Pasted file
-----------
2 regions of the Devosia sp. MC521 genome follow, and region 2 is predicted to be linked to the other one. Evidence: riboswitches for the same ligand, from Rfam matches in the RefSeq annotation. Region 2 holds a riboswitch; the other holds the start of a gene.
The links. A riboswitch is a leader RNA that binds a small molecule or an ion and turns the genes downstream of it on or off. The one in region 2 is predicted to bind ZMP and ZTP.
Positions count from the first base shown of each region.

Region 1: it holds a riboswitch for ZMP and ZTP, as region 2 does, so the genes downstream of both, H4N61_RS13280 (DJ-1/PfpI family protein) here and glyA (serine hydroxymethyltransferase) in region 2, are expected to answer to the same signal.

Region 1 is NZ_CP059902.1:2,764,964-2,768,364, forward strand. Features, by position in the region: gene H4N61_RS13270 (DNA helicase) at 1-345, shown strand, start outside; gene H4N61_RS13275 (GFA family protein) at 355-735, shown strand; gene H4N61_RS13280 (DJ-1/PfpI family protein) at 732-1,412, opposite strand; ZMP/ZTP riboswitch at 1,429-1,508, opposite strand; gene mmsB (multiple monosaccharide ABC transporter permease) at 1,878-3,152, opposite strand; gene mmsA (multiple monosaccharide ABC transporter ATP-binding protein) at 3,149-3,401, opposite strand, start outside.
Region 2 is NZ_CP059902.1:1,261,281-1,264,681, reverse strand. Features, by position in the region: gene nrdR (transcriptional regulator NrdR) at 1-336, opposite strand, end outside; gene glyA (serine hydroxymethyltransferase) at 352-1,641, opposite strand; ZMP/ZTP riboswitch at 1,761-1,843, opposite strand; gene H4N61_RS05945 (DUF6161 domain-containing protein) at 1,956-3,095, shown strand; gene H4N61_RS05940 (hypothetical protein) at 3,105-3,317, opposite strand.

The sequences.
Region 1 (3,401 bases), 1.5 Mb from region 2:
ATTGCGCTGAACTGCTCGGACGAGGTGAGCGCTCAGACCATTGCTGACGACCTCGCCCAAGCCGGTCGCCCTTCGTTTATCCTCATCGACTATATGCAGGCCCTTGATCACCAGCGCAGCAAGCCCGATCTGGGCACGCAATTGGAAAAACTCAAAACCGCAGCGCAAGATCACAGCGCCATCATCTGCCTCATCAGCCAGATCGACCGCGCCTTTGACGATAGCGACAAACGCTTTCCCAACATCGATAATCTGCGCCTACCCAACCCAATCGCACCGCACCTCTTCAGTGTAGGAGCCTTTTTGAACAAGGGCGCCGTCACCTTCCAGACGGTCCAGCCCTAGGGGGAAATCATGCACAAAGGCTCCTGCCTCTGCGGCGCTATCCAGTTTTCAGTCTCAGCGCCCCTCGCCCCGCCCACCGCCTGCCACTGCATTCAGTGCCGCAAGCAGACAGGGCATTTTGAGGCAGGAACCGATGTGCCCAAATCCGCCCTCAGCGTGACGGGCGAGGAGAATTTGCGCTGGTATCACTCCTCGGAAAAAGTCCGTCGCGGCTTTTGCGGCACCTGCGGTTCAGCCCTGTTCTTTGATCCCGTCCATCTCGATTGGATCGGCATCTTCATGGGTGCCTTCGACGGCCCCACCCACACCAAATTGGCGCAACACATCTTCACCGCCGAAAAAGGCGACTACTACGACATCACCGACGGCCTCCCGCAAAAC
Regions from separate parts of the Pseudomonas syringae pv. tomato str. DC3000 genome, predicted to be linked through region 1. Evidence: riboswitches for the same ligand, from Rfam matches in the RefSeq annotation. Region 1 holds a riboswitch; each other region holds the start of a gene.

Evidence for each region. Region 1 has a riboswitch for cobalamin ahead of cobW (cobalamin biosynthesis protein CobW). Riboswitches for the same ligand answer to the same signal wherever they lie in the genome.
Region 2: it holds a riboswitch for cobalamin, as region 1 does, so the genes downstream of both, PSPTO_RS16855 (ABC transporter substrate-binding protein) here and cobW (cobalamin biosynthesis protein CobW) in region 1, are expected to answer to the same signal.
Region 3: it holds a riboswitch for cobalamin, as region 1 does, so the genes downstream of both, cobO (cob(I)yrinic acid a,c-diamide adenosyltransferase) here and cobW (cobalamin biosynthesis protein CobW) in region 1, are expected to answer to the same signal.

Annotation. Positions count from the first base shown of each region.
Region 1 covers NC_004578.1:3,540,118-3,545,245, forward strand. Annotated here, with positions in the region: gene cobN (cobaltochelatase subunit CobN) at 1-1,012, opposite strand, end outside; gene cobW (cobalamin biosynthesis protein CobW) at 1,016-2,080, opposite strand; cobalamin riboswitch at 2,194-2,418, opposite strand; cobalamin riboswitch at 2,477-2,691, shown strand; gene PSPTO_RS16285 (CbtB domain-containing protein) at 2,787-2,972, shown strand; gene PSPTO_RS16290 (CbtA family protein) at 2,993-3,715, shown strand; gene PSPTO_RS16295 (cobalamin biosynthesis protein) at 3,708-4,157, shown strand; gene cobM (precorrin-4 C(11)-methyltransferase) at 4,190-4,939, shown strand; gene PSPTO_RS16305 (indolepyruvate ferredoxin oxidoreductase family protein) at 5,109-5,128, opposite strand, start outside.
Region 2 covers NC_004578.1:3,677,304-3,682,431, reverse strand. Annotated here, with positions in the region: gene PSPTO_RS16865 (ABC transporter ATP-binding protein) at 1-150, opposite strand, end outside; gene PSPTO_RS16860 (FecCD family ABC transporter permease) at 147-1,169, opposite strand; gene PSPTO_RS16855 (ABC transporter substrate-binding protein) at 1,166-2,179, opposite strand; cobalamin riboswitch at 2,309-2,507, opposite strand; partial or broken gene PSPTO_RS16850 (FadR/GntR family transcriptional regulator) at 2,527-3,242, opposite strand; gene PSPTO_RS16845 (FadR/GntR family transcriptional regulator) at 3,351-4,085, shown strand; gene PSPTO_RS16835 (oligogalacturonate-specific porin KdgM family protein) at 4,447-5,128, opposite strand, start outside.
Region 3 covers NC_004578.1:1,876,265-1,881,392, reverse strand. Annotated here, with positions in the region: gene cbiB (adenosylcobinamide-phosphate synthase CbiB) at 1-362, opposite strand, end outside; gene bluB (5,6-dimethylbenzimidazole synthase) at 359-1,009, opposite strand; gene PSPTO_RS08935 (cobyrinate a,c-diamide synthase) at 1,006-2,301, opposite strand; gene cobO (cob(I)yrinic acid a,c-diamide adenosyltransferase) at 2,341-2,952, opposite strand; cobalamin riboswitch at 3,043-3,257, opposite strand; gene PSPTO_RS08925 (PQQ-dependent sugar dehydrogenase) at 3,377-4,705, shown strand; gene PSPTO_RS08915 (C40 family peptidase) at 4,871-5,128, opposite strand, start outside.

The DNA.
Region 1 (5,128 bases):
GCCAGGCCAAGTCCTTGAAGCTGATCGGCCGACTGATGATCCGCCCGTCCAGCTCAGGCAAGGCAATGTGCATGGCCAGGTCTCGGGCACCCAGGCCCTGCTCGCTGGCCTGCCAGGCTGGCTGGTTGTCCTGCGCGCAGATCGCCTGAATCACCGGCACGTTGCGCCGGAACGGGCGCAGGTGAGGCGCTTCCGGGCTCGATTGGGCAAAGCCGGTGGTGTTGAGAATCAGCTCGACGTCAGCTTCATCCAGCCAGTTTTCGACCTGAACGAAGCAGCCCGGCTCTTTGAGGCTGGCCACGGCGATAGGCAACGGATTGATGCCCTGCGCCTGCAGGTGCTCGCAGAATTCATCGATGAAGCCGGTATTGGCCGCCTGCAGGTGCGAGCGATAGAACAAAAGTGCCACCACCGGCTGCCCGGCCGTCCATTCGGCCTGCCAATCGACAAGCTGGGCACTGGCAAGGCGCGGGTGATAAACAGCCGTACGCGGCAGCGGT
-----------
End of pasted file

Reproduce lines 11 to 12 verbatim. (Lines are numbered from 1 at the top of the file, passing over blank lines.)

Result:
Evidence for each region. Region 1 has a riboswitch for cobalamin ahead of cobW (cobalamin biosynthesis protein CobW). Riboswitches for the same ligand answer to the same signal wherever they lie in the genome.
Region 2: it holds a riboswitch for cobalamin, as region 1 does, so the genes downstream of both, PSPTO_RS16855 (ABC transporter substrate-binding protein) here and cobW (cobalamin biosynthesis protein CobW) in region 1, are expected to answer to the same signal.